So what is "real" price? We often think of price as just price, but it is true that a dollar today doesn't buy what it used to. For this reason, we have nominal prices and real prices. Nominal price is the price just as you see it on the shelf in the grocery store today. It does not account for the changing value of money. Real price is the nominal price adjusted for the changing value of money. The annual Consumer Price Index (CPI) value is published each year by the U.S. Bureau of Labor Statistics and is used in converting the nominal price to the real price. Using the real price allows us to compare throughout time the buying power of our money. That's why, in evaluating net farm income, we used the adjusted real value. It allows us to compare net farm income throughout time to see if we are truly better or worse off than some period before.

Financial Condition

Examining farm financial indicators (asset turnover ratio, operating profit margin, current ratio, etc.), we see a similar story. Overall, the financial condition of the industry has declined over the past couple of years. Just because the financial situation has weakened some does not mean we are in a bad spot though, certainly not back to what was experienced in the early 1980s. Purdue University agricultural economists Mike Boehlje, Ph.D., and Chris Hurt, Ph.D., make a few key points in their article "The Financial Crisis: Is This a Repeat of the 80's for Agriculture?" as to why we are not facing what we did in the 1980s. First, as opposed to the early 1980s, we have relatively low interest and inflation rates. Second, debt levels are much lower. The debt-to-asset ratio peaked at 22.2 in 1985 but was just 13.18 for 2016. This indicates a much stronger equity position across the industry. Third, we have liquidity. However, available working capital on hand to repay liabilities has rapidly deteriorated over the past couple of years as agricultural prices have decreased. Thankfully, many producers entered this period with a better liquidity position, which should help them be more financially resilient in this transitional market. Fourth, recent strong incomes help cushion this windfall. As compared to the late 2000s when grain/crop farmers earned the majority of the income, the cow-calf sector in particular has enjoyed record-high returns leading up to this time point in the market. A strong financial reserve held back can offer one of the best ways to manage through a transitional market.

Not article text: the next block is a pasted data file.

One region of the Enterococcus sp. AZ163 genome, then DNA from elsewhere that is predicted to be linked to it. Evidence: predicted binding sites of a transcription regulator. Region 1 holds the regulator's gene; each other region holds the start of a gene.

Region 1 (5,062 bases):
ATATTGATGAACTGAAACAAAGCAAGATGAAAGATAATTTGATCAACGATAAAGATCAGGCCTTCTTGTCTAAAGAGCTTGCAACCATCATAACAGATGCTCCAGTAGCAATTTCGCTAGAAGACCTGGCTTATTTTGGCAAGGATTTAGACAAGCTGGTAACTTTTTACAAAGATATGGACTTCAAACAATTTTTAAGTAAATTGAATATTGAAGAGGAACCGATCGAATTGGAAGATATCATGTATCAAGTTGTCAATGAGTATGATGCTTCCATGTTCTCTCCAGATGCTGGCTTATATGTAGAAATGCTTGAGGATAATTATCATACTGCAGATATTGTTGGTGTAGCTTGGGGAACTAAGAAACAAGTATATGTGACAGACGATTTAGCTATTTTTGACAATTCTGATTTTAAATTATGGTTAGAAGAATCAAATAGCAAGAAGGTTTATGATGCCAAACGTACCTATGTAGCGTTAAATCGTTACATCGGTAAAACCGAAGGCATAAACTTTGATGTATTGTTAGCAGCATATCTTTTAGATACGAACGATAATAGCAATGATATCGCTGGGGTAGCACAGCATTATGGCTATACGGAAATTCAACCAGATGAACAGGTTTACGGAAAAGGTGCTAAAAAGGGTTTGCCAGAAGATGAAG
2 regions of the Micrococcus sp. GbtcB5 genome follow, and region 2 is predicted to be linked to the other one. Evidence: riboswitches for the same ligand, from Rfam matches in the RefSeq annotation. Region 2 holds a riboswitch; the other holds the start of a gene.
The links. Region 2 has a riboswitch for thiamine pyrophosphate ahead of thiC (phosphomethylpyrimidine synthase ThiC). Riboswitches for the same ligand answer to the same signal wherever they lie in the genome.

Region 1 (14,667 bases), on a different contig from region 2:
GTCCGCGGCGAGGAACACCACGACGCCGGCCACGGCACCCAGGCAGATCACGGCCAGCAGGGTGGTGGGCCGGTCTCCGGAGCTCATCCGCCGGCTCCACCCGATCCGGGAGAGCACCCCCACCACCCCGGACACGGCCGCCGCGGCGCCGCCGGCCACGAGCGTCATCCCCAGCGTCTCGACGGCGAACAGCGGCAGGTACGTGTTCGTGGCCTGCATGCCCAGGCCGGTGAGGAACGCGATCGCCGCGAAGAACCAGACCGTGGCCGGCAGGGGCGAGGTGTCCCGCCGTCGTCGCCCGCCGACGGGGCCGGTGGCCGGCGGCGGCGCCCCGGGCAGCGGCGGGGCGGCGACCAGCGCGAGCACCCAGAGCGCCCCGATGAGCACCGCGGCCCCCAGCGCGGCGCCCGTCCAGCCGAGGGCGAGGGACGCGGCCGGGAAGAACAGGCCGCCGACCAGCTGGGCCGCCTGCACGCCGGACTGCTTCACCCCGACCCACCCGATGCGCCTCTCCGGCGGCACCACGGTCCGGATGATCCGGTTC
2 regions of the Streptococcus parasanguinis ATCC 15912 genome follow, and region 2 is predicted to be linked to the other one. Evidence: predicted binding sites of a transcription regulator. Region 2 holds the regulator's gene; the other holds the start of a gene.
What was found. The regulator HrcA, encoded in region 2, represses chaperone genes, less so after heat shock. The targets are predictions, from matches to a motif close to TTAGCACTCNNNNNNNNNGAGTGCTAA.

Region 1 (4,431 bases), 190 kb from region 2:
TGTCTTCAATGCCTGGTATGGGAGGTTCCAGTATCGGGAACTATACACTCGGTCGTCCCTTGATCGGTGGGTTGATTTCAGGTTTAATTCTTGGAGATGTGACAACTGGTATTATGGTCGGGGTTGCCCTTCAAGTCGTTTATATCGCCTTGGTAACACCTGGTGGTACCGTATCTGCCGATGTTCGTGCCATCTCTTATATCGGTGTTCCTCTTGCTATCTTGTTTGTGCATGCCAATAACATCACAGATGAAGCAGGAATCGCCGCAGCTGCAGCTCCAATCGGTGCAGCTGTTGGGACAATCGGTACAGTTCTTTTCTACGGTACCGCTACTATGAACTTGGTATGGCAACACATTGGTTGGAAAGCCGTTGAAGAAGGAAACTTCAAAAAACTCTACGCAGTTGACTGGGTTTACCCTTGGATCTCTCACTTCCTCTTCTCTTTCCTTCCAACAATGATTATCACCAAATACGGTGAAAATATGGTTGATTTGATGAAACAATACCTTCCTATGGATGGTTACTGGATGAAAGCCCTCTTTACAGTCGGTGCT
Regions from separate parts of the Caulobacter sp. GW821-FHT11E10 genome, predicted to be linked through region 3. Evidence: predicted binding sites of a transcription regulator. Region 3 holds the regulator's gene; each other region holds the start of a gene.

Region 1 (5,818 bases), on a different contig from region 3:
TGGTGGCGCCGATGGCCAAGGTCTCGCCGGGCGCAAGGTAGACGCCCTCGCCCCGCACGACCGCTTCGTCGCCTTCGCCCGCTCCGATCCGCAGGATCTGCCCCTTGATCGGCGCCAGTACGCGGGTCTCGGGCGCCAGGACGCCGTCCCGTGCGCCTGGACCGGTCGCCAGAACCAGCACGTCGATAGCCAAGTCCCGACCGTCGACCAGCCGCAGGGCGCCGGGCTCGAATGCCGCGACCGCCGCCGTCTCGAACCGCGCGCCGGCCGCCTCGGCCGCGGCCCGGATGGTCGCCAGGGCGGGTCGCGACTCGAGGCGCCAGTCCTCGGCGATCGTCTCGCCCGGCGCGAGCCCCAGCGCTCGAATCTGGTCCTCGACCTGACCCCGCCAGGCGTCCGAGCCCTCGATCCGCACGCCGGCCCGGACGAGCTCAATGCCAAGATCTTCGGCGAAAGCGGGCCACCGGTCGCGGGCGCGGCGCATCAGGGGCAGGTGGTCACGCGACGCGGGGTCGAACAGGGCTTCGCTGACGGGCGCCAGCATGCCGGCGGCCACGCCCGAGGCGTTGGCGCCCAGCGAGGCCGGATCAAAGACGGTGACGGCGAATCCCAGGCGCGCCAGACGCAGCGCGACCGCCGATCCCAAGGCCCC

Price recovery will be slow in feed grains over the next couple of years as we work through the large U.S. and world inventory that is currently on hand. Having cheap feed will promote animal feeding, furthering the continued abundance of available protein. The U.S. is a safe haven for the dollar; it is expected to remain strong and, in turn, lower the export of our products. Barring outside influences, there will be no abrupt turnaround in grain or livestock prices within the next year or two.

Not all hope is lost. We have tools to lean on and guide us through this market as it makes its transition downwards. The agriculture industry is known for its resolve and determination, and it will be no different this time. Some things, such as commodity prices received, may be out of our control, but we do have the ability to manage our production and its associated expenses.

Myriah Johnson, Ph.D.
Economics Program Leader and Agricultural Economics Consultant

Dan Childs serves as a senior agricultural economics consultant at Noble Research Institute. After receiving his bachelor’s and master’s degrees in agricultural economics from Oklahoma State University, he served in the United States Army by working in the Pentagon. Before joining Noble in 1978, he spent time with the U.S. Department of Agriculture and Oklahoma State University Extension service. He and his wife own and operate a small stocker operation.